If a film lingers in someone’s mind, then you’re doing something right.
“The thing I find most interesting is that each person seems to identify more with one of the films over the others, and every person is different,” Willmont says. “I really like the idea that watching a film is really the starting point for future conversation—that when the work from our side is done, it’s now just the beginning of something bigger.”
“The best feedback I’ve gotten so far is a friend telling me they thought about Dogme 95 Shanghai 19 the next day after the screening,” Scott adds. “If a film lingers in someone’s mind, then you’re doing something right.”
With some of the films already online (check the links below), a cast and crew screening already in the books, and numerous festival submissions already lined up, Scott and Willmont say their next challenge will be turning their attention to the task of getting a feature film produced. As for the journey up to this point, they have some straight forward advice for other filmmakers thinking of going down a similar road.
“At the risk of being cliché, just do it,” Willmont says. “Actually, it reminds me of a story—about fifteen years ago, I was working as an AD in Shanghai on the Flatland set with Dennis Hopper and I asked him if he had any advice for someone like me who wanted to be a filmmaker. He said, simply, ‘Make films.’”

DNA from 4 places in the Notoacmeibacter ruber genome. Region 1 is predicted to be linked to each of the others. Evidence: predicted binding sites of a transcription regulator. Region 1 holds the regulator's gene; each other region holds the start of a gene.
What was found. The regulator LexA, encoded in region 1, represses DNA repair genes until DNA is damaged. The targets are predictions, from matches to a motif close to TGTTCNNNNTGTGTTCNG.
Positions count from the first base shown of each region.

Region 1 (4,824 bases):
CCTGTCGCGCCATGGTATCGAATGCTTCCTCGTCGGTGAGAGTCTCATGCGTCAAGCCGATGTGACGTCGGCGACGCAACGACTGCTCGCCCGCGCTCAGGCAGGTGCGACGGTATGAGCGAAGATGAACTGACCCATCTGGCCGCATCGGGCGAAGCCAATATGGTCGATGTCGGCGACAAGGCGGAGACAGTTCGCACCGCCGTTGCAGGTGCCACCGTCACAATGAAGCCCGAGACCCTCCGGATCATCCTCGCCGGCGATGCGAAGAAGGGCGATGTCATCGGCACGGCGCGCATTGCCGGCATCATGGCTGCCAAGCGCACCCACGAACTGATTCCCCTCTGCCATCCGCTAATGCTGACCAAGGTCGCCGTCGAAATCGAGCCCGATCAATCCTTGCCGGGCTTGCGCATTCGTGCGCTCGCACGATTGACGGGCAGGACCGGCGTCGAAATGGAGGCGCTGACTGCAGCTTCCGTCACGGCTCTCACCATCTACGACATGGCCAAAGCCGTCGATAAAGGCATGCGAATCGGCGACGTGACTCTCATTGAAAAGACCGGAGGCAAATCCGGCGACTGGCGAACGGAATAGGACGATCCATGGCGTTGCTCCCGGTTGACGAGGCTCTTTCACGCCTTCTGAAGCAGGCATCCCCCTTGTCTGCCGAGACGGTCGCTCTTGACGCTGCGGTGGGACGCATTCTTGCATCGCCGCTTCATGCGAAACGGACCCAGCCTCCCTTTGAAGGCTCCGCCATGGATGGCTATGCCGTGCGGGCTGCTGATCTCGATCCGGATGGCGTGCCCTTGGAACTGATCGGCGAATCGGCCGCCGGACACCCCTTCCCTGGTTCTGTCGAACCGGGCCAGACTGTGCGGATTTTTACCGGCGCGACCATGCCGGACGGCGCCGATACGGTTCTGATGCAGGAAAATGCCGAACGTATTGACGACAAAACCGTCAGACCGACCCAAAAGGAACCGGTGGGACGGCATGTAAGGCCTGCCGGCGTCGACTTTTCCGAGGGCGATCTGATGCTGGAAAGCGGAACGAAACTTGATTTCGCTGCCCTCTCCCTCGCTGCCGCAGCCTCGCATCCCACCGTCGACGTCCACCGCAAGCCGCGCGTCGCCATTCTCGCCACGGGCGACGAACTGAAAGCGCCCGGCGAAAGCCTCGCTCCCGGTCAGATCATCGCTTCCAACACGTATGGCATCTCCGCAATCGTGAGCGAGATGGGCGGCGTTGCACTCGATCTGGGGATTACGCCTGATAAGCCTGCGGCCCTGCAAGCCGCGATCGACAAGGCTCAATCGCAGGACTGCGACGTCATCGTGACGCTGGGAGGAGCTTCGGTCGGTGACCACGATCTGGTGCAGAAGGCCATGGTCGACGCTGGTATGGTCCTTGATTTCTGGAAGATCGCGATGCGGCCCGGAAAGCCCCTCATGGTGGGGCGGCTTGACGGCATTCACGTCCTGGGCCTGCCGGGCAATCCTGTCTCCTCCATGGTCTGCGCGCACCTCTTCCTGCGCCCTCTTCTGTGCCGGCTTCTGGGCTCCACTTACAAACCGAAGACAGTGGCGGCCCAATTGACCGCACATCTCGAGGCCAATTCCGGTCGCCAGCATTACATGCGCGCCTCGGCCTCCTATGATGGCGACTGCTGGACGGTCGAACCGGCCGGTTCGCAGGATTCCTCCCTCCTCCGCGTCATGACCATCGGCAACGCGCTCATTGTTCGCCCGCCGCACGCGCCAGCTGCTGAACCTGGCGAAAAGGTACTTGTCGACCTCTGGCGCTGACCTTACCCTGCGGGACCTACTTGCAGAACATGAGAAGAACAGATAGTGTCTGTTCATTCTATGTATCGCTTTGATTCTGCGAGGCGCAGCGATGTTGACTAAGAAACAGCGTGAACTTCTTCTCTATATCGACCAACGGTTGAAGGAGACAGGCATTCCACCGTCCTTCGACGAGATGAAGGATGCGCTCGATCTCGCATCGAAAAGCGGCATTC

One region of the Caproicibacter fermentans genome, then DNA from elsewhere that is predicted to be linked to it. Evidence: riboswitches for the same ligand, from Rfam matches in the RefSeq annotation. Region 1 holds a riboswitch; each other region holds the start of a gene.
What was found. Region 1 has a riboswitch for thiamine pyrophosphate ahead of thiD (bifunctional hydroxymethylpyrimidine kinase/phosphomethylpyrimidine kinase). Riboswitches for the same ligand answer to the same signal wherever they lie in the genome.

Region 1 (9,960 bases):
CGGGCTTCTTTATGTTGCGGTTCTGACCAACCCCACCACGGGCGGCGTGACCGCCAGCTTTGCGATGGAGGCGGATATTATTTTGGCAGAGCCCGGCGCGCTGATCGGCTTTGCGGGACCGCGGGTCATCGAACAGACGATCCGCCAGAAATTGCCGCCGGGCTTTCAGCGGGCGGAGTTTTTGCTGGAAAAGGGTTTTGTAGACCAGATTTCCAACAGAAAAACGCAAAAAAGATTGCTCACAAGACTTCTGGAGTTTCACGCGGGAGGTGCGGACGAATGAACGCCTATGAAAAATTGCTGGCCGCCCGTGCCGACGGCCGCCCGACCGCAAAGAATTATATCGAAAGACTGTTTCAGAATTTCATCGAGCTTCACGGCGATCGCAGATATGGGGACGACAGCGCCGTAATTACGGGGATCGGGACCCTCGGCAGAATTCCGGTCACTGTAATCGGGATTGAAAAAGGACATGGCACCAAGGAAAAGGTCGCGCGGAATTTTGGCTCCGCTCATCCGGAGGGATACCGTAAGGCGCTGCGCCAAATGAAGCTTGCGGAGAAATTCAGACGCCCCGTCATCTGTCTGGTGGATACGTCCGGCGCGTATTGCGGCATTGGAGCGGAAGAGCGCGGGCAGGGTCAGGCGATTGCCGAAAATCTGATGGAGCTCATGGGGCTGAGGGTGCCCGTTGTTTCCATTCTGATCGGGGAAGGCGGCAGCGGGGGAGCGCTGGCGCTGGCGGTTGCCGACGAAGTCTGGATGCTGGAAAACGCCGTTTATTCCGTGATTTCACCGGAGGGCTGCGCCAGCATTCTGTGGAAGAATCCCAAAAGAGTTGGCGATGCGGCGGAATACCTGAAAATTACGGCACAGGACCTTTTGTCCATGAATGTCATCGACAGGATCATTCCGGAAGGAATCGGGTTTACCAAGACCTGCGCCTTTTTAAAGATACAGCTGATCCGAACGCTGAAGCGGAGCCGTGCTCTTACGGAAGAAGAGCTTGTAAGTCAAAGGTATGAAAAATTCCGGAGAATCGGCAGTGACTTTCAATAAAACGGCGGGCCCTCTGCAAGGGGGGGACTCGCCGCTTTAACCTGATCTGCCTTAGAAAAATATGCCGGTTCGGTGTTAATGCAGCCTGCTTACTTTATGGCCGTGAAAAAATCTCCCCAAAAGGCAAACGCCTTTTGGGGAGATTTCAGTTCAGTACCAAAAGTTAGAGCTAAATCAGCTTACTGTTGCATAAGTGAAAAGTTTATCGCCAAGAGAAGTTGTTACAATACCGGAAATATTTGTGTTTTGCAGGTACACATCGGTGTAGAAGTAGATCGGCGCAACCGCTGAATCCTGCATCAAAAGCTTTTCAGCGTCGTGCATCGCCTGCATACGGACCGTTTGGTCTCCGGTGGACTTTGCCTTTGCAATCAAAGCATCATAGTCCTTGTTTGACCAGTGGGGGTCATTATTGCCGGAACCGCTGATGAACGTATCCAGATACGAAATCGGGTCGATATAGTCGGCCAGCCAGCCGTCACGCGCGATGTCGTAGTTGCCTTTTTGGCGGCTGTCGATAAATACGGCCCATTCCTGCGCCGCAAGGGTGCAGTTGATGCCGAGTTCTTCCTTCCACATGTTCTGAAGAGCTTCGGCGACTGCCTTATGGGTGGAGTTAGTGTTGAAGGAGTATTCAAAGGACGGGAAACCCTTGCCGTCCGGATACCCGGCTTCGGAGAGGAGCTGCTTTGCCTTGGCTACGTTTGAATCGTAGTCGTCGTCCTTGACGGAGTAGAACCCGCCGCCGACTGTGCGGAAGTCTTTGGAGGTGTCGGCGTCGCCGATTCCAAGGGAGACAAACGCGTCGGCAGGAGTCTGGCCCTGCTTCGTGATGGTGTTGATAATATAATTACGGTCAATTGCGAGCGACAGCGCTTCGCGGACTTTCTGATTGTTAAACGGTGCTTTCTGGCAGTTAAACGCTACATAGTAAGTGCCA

“Yeah, and don’t wait for permission,” Scott concurs. “When we started this, a lot of people rolled their eyes or laughed or told us we were crazy. If we’d listened to any of those people we would’ve never done it. Making films is a lot like falling in love—insanity is baked into the equation. Do it yourself. Be insane. Don’t wait for approval.”
To get in touch or to learn more about their work, go here (Nicholas Z. Scott) or here (Willmountain Films). As for the films, here’s the complete list. Click the links to watch (VPN required if you’re in the PRC):
Dogs of Moganshan: Behind the Scenes
* Indicates Dogme 95 Shanghai 19 film